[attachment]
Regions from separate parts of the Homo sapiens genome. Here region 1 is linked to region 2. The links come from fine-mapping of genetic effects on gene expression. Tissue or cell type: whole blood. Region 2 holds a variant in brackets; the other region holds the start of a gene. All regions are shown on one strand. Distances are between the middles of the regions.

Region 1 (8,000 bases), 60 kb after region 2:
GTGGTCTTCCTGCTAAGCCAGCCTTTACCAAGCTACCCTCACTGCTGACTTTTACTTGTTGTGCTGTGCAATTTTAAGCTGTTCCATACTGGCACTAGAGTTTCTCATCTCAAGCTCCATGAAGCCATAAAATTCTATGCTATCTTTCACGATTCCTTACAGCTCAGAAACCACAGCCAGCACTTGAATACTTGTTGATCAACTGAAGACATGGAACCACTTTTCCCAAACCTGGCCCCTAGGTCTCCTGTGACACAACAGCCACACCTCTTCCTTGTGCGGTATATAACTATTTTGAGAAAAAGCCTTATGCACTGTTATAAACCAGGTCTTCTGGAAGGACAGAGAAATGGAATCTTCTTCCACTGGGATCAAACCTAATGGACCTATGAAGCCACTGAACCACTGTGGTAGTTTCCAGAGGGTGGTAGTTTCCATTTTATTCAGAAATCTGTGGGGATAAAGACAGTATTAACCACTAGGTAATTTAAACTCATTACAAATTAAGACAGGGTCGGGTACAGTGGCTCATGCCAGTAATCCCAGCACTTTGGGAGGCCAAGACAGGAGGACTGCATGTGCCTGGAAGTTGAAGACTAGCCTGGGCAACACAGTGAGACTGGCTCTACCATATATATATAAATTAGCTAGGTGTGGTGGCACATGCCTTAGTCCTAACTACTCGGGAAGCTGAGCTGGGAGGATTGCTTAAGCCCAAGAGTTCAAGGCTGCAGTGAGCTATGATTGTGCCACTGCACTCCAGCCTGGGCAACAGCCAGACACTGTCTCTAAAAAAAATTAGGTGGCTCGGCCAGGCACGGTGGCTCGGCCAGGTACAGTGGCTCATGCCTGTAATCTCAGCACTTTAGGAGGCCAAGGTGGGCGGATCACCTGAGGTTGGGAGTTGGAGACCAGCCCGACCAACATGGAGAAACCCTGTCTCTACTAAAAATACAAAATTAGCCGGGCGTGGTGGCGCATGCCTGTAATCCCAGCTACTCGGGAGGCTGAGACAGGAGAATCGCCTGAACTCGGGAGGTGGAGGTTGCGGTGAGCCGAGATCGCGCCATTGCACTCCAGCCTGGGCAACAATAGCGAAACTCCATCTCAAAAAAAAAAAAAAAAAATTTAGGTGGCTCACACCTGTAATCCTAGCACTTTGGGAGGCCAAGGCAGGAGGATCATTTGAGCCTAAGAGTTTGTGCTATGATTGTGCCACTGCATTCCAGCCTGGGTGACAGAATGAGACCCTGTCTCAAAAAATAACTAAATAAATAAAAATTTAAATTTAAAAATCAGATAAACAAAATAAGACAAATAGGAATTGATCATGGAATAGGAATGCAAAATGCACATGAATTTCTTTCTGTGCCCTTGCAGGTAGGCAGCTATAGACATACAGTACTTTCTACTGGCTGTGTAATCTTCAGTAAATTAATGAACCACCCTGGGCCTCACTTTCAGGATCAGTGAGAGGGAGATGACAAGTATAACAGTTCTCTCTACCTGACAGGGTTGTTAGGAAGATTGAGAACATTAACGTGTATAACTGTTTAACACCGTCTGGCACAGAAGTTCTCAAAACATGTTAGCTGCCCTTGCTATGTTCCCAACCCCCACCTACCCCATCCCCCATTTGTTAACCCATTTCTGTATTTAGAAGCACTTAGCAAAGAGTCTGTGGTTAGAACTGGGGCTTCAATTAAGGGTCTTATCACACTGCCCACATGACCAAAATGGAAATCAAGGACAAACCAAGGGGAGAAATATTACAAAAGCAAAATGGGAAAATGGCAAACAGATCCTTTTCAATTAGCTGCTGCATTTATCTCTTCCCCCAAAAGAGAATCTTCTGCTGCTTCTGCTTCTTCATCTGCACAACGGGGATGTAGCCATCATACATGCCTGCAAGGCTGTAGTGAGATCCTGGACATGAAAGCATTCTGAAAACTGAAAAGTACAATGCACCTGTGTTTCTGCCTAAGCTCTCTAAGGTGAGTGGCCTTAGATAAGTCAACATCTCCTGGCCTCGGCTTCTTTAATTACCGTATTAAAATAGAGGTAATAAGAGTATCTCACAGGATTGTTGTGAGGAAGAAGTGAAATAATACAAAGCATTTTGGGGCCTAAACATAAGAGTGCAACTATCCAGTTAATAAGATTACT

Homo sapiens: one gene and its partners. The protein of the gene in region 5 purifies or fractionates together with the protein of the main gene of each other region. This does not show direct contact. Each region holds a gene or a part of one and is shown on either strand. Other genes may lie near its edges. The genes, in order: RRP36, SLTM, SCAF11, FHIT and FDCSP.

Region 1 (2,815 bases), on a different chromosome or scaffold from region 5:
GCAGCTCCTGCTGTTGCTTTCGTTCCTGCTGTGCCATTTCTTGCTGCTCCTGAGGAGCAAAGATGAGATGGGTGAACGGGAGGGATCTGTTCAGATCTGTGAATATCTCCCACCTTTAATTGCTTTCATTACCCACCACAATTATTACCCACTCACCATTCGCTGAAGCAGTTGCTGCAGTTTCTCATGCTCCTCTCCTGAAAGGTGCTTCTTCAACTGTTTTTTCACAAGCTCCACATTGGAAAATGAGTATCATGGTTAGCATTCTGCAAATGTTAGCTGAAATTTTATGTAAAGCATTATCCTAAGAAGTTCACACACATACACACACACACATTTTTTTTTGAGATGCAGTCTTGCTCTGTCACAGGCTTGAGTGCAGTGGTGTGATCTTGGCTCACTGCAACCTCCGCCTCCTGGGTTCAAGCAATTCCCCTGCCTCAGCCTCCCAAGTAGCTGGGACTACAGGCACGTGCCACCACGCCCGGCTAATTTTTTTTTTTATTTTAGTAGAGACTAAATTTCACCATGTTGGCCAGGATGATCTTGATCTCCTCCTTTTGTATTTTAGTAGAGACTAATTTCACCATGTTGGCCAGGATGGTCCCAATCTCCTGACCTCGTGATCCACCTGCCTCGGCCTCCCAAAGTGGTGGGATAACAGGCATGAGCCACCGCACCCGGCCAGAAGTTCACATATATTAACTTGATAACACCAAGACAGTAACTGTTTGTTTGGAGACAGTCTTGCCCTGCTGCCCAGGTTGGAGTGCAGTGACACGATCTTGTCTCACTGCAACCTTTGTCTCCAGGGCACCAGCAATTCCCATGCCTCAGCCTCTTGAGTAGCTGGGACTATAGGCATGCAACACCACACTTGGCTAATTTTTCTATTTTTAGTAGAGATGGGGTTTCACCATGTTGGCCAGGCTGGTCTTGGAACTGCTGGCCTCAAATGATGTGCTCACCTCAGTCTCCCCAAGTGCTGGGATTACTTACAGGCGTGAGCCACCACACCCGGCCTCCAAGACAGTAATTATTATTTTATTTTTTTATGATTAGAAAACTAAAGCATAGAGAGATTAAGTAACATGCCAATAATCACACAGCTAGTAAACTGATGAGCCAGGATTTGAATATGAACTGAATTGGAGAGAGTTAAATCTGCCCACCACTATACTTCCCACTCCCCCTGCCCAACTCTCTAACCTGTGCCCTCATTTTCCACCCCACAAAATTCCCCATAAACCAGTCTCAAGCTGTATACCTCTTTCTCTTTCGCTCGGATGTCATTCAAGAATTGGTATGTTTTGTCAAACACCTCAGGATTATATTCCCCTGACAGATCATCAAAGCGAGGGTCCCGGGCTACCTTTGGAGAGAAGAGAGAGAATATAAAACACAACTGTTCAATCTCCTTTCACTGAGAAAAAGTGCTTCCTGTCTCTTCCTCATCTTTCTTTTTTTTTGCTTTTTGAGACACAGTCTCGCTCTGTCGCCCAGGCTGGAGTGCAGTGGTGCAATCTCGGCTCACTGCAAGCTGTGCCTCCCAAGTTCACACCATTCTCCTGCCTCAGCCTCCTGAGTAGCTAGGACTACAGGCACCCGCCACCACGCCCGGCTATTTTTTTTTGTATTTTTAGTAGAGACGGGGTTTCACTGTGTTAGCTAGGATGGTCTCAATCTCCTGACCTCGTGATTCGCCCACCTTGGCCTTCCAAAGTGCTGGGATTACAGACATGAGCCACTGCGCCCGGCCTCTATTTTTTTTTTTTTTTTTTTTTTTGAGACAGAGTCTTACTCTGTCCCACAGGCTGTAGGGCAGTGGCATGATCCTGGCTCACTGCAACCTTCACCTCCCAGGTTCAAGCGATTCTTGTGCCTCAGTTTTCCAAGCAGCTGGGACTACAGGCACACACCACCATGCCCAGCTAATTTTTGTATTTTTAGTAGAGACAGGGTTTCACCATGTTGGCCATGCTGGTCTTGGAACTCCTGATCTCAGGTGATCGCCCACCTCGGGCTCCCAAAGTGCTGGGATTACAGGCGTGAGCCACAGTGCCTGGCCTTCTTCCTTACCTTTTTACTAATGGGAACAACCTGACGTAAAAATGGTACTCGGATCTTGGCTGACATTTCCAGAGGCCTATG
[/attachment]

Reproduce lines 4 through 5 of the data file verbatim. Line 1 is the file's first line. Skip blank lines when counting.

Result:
Homo sapiens: one gene and its partners. The protein of the gene in region 5 purifies or fractionates together with the protein of the main gene of each other region. This does not show direct contact. Each region holds a gene or a part of one and is shown on either strand. Other genes may lie near its edges. The genes, in order: RRP36, SLTM, SCAF11, FHIT and FDCSP.

Region 1 (2,815 bases), on a different chromosome or scaffold from region 5: